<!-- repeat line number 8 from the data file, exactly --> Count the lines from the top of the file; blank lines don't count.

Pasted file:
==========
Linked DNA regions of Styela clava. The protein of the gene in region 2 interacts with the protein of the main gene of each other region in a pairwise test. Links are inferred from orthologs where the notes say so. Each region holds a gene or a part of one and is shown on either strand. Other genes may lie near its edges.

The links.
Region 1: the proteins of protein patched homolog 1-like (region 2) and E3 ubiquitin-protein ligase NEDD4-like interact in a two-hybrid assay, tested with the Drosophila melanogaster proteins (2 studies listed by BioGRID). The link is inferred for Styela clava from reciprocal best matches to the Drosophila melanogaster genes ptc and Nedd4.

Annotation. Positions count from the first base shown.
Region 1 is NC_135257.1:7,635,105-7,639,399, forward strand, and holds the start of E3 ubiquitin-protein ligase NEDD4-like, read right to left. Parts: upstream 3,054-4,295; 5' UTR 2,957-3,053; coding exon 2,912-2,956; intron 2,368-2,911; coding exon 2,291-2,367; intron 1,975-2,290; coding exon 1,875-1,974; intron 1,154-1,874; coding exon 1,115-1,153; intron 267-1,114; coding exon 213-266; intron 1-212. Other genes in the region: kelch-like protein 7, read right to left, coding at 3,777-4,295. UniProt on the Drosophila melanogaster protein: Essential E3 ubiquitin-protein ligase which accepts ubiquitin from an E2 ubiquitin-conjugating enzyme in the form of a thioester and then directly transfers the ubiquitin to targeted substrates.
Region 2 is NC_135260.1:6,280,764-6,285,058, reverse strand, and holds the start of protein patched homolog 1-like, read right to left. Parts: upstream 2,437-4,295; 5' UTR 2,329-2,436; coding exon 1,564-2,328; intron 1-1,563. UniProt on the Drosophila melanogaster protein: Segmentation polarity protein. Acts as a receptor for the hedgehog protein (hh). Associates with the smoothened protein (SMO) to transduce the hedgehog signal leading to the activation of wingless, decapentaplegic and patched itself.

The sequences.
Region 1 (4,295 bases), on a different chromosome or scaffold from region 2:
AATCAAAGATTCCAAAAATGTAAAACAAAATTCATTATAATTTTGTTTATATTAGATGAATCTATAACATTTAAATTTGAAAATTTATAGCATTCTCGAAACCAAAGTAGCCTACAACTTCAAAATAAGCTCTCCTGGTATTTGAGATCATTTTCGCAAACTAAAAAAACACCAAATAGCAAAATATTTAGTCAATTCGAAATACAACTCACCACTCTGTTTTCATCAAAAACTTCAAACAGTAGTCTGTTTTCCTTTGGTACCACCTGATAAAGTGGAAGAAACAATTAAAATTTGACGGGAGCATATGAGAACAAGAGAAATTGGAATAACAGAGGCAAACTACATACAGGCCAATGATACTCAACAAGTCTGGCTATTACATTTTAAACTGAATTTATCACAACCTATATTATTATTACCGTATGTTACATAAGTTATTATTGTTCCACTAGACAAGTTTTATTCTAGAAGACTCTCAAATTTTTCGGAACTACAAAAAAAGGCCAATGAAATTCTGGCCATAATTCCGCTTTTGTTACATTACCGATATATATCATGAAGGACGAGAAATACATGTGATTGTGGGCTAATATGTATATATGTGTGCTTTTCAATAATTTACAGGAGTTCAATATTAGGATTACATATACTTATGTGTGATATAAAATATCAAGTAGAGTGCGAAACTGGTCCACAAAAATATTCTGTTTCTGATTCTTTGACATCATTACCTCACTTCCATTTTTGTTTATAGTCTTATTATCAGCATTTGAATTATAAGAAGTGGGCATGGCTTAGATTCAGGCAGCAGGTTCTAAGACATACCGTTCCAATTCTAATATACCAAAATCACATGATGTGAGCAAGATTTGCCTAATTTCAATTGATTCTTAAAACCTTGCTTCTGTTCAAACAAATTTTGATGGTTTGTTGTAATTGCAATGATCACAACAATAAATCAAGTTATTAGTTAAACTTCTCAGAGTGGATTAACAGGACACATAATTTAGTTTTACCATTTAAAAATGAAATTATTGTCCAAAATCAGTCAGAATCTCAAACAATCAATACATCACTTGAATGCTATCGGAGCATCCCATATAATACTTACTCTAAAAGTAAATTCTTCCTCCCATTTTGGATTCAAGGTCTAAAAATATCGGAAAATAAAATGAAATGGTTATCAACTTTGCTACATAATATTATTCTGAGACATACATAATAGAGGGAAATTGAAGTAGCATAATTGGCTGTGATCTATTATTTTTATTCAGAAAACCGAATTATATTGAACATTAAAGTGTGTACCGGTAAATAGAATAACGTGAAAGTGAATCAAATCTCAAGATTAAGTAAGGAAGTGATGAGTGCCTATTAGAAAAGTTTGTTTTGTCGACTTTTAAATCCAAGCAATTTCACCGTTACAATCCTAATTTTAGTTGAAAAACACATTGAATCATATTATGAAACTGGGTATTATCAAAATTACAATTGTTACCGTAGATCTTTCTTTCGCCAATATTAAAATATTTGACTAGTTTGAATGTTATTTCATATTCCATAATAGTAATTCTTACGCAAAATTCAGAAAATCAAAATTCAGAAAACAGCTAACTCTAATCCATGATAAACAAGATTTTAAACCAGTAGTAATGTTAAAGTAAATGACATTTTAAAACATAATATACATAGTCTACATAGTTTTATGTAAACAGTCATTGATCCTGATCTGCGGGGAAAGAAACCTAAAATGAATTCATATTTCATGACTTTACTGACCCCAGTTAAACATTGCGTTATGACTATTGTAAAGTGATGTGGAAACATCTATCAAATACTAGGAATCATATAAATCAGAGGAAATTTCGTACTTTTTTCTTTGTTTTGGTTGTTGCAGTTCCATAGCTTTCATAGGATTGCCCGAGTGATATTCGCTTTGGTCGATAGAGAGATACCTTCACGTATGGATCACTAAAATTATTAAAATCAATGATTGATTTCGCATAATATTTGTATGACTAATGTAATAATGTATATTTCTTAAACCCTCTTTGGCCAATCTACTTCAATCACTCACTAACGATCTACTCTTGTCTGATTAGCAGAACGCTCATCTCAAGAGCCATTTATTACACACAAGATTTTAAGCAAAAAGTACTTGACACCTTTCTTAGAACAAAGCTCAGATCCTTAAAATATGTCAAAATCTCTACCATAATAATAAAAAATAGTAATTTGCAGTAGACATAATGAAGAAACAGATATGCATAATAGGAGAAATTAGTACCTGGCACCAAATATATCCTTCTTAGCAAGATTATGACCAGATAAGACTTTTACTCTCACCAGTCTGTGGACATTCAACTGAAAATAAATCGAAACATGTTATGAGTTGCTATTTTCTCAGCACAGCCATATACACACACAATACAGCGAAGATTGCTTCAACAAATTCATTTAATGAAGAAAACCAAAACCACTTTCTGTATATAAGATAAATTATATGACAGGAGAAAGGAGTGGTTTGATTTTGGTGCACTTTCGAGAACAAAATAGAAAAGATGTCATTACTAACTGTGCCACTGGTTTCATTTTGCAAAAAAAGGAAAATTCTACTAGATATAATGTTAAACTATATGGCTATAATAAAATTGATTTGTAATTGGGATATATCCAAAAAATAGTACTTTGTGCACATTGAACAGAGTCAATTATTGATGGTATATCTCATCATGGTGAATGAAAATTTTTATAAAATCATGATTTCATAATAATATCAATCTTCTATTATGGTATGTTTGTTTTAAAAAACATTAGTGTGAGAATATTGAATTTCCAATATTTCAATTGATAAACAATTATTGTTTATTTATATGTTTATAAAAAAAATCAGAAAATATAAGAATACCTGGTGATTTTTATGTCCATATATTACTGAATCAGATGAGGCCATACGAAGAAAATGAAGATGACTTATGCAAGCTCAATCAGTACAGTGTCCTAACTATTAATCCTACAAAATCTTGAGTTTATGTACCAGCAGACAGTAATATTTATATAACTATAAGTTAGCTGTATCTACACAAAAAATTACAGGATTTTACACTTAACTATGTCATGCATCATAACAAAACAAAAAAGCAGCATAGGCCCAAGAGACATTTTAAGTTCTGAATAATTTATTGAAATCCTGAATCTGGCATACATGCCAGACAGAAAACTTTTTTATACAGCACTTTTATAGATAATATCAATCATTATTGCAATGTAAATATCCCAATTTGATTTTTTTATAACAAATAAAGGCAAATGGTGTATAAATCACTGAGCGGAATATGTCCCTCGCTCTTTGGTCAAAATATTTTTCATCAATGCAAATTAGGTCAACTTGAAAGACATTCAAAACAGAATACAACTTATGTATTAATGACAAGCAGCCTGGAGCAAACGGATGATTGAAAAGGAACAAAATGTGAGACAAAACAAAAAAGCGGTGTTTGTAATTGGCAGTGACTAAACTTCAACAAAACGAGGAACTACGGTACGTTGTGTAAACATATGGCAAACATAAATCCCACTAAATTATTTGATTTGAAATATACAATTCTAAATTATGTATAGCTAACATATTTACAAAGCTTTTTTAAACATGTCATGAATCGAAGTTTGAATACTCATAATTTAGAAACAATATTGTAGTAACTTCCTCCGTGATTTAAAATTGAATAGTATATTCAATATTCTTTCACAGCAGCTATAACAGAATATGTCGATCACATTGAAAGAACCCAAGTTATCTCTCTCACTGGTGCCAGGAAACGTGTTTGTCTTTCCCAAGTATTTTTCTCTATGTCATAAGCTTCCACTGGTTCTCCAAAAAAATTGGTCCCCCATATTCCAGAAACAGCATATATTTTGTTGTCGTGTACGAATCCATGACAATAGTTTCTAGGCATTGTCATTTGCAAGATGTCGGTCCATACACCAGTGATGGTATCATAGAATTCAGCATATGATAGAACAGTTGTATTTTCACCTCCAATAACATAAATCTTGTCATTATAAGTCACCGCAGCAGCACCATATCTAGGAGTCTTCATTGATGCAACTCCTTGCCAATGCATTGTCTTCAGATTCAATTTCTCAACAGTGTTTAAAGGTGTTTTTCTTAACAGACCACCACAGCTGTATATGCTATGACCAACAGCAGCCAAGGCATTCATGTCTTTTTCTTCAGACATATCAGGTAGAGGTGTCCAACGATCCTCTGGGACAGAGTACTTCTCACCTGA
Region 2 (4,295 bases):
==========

Region 1 (4,295 bases), on a different chromosome or scaffold from region 2: